With an astute mind and a romantic eye, Das pieces together the riddle of desire, leading to the meaning of life. He concludes, like Proust, that 'what matters in life is not whom or what one loves… it is the fact of loving'… He deserves praise for tracing the history of kama and its multiple strands across the history, cultures and philosophies of both the East and the West.

READ FULL REVIEW: http://gurcharandas.org/the-riddle-desire-gurcharan-das

The Hindu, 11 November 2018

"Das has created this sense of enchantment, using memory as a device to summon the many forms of desire that play upon the mind [thus] entering an imagined world of beauty…. In evoking those moments of beauty in a lifetime of memories, Gurcharan Das is a poet-philosopher to be cherished."

READ FULL REVIEW: http://gurcharandas.org/memoir-passion

Indian Express, 17 November 2018

"A fascinating narrative, it weaves the story of Amar, the protagonist, into a philosophical journey… It could have been a treatise, instead it's a grand novel with a gentle message of acceptance. Not unlike Michel Foucault's History of Sexuality, which is a study of Western concepts, Das's  unique success is to tell the Indian story of "desire" which is much beyond sexuality…So seamless is the plot created by the author, it is the greatest kind [of fiction] that speaks of an era of social transformation."

READ FULL REVIEW: http://gurcharandas.org/commentary/newspapers/shades-desire

The Week 28th Oct 2018 (By Sanjaya Baru)

"With this book and others, Das has established himself as a truly modern Indian thinker grappling with the complexity of the mind of the urban middle class Indian.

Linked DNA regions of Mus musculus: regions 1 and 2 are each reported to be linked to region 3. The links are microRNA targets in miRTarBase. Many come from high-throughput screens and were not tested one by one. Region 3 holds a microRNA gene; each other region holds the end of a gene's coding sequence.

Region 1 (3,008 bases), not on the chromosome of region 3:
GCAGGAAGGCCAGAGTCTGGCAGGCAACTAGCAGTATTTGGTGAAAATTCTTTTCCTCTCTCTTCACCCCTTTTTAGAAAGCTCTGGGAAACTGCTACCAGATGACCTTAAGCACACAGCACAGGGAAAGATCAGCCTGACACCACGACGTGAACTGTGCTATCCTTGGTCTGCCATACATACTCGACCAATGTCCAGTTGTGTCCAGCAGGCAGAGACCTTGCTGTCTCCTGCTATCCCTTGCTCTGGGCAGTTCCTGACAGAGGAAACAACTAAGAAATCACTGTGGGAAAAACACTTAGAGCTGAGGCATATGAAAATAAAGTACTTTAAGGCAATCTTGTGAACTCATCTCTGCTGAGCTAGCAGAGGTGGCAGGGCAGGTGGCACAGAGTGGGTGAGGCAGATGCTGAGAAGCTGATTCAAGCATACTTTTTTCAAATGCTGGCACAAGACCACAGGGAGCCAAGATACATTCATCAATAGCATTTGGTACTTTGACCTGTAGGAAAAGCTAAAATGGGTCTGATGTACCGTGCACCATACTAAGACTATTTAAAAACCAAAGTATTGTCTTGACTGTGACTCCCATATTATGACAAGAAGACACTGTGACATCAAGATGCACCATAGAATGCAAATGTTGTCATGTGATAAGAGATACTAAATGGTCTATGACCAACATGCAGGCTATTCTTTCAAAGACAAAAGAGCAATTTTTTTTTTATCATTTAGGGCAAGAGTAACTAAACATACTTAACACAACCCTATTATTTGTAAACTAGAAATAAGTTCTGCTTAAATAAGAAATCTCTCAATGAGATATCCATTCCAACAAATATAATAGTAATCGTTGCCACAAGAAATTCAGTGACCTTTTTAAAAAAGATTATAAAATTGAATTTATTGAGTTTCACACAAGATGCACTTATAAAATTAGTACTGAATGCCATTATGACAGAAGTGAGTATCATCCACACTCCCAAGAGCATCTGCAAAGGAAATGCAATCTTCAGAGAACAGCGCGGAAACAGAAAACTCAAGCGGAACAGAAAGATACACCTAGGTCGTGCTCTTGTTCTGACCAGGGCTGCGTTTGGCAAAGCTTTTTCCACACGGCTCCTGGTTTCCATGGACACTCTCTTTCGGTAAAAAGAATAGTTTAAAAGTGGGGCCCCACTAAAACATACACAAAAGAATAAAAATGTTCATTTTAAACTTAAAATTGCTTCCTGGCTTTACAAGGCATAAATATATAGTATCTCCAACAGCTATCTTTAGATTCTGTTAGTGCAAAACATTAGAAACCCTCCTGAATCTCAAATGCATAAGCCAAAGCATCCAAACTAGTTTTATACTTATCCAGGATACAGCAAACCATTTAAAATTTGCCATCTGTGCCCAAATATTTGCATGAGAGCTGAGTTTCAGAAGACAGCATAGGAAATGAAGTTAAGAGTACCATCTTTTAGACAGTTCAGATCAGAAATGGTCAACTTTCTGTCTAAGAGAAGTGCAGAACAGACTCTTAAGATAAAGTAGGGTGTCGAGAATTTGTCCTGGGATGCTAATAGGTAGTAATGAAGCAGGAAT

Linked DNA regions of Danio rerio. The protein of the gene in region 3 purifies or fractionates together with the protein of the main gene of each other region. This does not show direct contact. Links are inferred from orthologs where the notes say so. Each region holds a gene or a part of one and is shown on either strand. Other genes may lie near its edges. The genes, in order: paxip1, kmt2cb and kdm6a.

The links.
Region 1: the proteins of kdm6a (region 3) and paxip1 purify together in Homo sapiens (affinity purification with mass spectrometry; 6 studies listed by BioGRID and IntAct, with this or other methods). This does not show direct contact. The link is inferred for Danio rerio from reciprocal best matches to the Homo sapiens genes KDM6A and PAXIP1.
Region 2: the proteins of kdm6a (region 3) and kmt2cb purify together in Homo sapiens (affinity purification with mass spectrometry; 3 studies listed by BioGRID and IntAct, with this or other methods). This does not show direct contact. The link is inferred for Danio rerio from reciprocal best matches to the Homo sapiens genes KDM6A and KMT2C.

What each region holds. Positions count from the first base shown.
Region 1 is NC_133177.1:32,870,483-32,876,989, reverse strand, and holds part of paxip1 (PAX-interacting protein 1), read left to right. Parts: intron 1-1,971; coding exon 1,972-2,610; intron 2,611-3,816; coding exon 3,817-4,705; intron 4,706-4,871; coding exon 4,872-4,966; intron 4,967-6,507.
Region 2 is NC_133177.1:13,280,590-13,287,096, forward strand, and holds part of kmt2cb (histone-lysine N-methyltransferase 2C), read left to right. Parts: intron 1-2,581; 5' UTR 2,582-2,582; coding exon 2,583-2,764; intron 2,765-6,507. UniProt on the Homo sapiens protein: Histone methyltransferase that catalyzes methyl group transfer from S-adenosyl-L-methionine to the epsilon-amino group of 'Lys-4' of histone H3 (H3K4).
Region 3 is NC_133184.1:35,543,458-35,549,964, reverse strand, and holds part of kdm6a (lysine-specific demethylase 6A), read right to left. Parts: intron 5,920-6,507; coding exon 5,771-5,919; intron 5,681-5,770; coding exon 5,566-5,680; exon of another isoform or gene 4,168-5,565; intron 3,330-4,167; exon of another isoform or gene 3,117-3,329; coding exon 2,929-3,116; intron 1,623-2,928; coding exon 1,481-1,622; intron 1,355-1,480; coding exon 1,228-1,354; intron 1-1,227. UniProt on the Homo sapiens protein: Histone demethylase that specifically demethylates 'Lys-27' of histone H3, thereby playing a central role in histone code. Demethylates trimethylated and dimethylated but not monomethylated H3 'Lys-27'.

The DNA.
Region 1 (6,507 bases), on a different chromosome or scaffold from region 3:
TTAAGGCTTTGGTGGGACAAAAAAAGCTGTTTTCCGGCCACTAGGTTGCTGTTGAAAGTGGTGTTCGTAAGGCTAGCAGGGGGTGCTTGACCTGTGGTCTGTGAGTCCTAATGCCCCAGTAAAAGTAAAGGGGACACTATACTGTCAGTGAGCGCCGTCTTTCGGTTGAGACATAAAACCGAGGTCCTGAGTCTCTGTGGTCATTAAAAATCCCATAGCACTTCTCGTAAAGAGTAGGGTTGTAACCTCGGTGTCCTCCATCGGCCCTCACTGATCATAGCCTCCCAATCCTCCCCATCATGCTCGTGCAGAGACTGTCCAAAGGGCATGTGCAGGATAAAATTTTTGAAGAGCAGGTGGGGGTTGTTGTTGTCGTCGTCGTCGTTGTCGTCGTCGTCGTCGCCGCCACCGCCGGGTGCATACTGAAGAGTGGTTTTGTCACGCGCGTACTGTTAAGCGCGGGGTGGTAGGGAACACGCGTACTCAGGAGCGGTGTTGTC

READ FULL REVIEW: http://gurcharandas.org/magazines/theweek/mind-the-mixed-indian

The Tribune 16th Sep 2018

"With empathy, effortless humour and doses of the philosophies of the great masters, Das examines romance, love, rejection, nuptials, family, infidelity, ennui and jealousy in the relationship of a couple. His book challenges the reader, placing paradoxes and riddles before him…The key word is balance, which underlies the civilisational equipoise— a good life demands a balance between the plural goals of human life."

READ FULL REVIEW: http://gurcharandas.org/newspapers/tribune/chronicles-the-carnal

Business Line, 10 Dec 2018

"It is a ground-breaking narrative that is engaging and enlightening, shedding new light on the irresistibility of desire. It assigns new meanings to kama and tells us that it is our duty to live every moment as though it were our last because making creative use of kama serves a higher purpose of life."

READ FULL REVIEW: http://gurcharandas.org/newspapers/business-line/the-tao-desire

Outlook India 5th Oct 2018 (by Manu Pillai)

"Is there really, one wonders, 550 pages worth of fresh insight into what Das describes as a 'sense-intoxicating emotion'? As it happens, there is, and Kama is a creditable attempt to encapsulate in a single, voluminous tome the author's informed grasp of the subject of desire. The prose flows smoothly…and there is strength in Das's exposition, enriched by an insightful reading of texts."

READ FULL REVIEW: http://gurcharandas.org/magazines/outlook/expatiation-riddled-tale

In conversation with Penguin India

Editor Tarini Uppal : Talking about his love for the written word, the life of a writer and his new book, 'Kama:The Riddle of Desire'.

“Something tremendous is happening in India, and Das, with his keen eye and often elegant prose, has his finger firmly on the pulse of the transformation.”

The New York Times